Rose: Zero trust differs from previous cybersecurity principles in that the focus is on the workflow and not the individual systems that make up the workflow. Security policy should be created with input from the IT security team, workflow owners and resource owners.
In the past, security policies were created in a vacuum by picking a system and generating what was thought to be good security. Like calling out a database, then writing policy on how to secure that database. In the past few years, with zero trust, enterprises have been urged to consider what the database is used for, and were expected to tailor security policy around how the database is used. An employee database should be considered more sensitive than a database that tracks temperatures in a building. The former should probably be restricted to certain HR employees, while the other might only be used by building maintenance people.
FEDTECH: Does zero trust make any current cybersecurity measures unnecessary?
Howell: No. It’s a valuable and effective addition to all the cyber things you have now. You don’t stop good cyber hygiene, good patching and good monitoring. You add it on top. It’s an addition.
Cunningham: For organizations that have gone the furthest down the road, you come to a point where things that don’t yield a benefit kind of age out. Not everything is of value, so if it’s not valuable, get rid of it and focus on what is. For example, if you focus on software-defined perimeter security, it eliminates the need for VPNs. The use of biometrics for single sign-on and multifactor authentication can eliminate issues around passwords.
MORE FROM FEDTECH: Find out how to enhance mobile endpoint security as users telework.
FEDTECH: How much of the talk around zero trust is aspirational and how much work is actually being done to implement it?
Rose: We have heard of several agencies that are planning to deploy changes to their existing architecture that are in line with zero trust principles. Some are pilot programs or looking at how they can manage remote workers and mobile devices in a more zero trust–oriented architecture.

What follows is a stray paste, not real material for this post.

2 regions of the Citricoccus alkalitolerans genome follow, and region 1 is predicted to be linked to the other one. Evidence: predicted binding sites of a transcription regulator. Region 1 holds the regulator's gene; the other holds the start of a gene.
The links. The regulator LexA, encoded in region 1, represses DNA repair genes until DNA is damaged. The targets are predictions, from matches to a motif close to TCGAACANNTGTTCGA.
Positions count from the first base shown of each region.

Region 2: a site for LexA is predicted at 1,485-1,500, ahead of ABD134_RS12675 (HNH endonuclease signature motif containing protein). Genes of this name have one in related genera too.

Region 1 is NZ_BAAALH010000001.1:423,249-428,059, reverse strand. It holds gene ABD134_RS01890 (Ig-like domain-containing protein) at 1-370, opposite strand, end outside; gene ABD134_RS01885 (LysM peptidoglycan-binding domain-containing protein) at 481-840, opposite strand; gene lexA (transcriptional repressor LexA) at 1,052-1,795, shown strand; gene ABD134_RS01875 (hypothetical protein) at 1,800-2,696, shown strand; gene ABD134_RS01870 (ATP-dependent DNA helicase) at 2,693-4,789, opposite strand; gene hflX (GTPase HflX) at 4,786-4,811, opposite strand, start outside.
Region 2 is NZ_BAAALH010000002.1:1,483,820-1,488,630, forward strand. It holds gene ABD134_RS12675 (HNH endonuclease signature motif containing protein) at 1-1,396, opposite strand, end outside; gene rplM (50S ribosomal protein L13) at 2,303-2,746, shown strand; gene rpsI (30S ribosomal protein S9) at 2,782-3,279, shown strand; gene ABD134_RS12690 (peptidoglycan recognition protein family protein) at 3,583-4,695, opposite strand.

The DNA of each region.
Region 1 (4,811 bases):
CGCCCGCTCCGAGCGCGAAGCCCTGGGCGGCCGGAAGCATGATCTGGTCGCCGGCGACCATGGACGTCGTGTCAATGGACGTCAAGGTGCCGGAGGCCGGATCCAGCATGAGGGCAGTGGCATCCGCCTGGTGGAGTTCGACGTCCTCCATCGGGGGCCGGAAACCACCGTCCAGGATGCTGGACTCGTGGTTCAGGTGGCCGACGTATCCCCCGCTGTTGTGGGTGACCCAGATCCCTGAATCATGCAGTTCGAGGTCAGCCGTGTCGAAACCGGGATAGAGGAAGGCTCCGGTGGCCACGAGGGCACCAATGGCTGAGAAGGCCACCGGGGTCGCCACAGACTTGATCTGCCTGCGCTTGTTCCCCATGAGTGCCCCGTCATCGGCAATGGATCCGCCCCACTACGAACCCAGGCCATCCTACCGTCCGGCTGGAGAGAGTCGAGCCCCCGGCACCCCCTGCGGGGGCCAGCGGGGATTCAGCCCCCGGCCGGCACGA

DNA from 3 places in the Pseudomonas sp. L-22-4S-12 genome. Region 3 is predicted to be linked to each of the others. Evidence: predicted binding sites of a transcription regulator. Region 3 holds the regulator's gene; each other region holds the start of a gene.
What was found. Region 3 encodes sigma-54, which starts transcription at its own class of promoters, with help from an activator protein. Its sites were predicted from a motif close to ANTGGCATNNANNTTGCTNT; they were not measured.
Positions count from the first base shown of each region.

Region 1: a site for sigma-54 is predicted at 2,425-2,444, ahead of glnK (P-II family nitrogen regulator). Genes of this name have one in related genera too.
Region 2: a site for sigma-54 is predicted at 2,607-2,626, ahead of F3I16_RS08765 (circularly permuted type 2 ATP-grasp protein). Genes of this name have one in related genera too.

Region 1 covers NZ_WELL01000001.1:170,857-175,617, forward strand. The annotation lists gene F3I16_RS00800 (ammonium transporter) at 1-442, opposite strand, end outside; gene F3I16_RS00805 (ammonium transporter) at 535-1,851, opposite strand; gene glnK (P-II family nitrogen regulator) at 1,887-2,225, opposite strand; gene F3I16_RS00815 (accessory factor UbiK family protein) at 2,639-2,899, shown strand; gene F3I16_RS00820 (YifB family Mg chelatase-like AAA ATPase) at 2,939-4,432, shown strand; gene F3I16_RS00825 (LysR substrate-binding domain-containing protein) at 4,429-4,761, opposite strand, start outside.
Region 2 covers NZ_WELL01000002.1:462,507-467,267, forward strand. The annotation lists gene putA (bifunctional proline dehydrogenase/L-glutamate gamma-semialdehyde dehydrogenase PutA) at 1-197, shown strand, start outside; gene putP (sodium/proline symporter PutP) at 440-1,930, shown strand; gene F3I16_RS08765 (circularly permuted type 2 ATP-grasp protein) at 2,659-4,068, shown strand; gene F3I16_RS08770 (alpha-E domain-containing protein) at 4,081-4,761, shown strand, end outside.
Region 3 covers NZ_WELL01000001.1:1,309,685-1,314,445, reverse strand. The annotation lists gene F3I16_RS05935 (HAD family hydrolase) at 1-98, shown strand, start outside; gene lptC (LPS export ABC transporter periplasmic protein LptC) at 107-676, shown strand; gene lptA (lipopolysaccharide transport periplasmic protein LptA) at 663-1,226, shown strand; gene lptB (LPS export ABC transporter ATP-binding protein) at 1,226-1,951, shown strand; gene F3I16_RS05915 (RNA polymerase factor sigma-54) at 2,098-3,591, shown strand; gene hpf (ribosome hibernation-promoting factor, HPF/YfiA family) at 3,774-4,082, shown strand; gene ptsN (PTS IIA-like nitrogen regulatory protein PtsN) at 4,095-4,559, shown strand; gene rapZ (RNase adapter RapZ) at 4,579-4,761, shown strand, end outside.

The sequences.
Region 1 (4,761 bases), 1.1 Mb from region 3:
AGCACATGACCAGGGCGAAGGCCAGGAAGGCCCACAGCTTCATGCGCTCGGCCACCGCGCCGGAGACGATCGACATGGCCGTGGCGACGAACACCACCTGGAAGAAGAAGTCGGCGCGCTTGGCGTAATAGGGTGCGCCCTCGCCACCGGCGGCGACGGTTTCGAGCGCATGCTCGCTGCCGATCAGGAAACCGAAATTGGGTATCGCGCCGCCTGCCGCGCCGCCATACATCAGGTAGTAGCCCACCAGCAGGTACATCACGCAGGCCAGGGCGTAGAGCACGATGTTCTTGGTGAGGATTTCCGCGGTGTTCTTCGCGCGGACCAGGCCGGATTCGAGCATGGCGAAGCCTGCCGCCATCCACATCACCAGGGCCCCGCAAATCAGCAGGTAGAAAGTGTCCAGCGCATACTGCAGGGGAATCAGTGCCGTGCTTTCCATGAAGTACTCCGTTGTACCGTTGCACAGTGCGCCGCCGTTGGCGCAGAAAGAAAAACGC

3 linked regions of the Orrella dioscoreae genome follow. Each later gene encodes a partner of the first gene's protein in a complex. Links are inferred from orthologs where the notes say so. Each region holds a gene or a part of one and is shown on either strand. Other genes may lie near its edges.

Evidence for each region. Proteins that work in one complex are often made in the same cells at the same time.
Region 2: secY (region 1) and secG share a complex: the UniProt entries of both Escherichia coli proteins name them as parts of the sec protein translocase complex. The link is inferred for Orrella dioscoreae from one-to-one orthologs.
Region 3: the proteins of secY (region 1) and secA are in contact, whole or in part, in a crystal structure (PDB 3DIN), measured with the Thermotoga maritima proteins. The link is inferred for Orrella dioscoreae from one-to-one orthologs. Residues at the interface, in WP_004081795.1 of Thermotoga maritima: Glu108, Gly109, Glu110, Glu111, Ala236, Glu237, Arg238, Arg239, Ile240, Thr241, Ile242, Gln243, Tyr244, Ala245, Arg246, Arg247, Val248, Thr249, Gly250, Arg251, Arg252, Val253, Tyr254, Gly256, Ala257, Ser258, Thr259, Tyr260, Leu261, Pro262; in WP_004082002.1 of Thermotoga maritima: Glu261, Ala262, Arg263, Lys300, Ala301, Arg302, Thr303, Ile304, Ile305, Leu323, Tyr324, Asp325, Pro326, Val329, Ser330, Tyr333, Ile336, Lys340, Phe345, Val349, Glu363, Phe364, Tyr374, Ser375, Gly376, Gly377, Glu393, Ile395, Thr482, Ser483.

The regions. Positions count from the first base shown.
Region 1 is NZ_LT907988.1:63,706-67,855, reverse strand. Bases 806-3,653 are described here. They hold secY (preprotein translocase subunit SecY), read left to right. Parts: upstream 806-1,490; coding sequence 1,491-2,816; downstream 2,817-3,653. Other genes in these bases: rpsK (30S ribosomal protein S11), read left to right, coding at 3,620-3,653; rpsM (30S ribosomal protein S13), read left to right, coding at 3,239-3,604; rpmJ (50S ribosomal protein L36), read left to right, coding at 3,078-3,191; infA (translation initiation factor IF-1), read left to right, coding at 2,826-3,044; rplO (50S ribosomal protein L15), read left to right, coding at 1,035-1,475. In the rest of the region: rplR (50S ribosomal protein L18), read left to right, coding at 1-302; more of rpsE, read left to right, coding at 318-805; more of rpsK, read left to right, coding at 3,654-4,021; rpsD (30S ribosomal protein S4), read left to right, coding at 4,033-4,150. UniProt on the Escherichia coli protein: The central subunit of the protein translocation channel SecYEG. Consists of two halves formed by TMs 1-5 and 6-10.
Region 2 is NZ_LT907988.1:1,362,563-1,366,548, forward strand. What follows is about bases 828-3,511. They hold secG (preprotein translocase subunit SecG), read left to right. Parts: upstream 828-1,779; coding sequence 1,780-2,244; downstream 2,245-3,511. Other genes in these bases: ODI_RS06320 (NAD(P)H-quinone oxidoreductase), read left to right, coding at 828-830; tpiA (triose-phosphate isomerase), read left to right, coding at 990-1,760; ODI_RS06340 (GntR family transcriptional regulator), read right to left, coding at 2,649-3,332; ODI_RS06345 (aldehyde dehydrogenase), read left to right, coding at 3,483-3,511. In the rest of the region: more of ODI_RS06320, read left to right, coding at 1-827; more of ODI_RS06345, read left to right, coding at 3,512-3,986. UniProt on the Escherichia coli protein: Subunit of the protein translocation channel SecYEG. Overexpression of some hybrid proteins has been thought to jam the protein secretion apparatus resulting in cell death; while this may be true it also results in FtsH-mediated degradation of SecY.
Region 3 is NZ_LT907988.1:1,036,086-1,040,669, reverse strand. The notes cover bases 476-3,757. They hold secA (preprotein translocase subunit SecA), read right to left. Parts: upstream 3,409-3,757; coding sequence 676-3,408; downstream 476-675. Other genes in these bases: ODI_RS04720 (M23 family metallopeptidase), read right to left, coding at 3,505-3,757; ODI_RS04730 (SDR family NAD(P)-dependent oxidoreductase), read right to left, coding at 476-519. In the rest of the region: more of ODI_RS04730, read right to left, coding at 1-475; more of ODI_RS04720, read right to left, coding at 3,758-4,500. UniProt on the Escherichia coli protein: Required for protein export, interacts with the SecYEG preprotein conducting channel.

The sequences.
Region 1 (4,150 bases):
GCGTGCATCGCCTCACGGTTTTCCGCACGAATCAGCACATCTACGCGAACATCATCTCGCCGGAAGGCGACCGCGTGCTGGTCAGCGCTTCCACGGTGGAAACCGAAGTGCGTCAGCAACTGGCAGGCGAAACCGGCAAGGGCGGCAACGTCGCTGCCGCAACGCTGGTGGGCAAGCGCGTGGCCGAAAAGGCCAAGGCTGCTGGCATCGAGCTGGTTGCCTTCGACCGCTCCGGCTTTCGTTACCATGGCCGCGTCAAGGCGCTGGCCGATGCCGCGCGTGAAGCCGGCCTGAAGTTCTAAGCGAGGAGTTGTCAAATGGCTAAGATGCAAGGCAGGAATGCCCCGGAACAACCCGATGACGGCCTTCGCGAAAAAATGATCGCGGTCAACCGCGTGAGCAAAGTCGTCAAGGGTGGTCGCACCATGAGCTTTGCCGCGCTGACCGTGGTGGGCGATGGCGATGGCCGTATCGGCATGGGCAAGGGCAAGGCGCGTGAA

Cunningham: Everyone I talk to is working to implement it in some manner. It’s going to take time. I’ve seen some organizations pivot quickly and do this in a couple of years. There are some organizations I work with at a high level that say this is a 10-year journey for them.
Caron: Some of what I want to accomplish might be aspirational. Doing that dynamic real-time risk assessment will be challenging. But there are a lot of things that can be accomplished. I look at it as a multiyear program. It depends what you have in place today because you may be able to leverage a lot of existing technology, so some agencies are going to be quicker than others. It depends on risk tolerance, how big your data stores are and how much is high-value data versus low-value data.
FEDTECH: What are your plans for zero trust?
Caron: We are talking about zero trust, but it’s not a formal program yet at the State Department. There is a lot of evangelizing. I am looking at working with a partner that’s doing system modernization. We are talking about doing a proof of concept.
On an enterprise level, we have projects on identity management, privileged account management and network access control. There’s definitely some good things going on already that contribute to an overall zero-trust strategy. An agency our size has a lot of different people doing different things. At the end of the day, we have to make sure the bridge meets in the middle.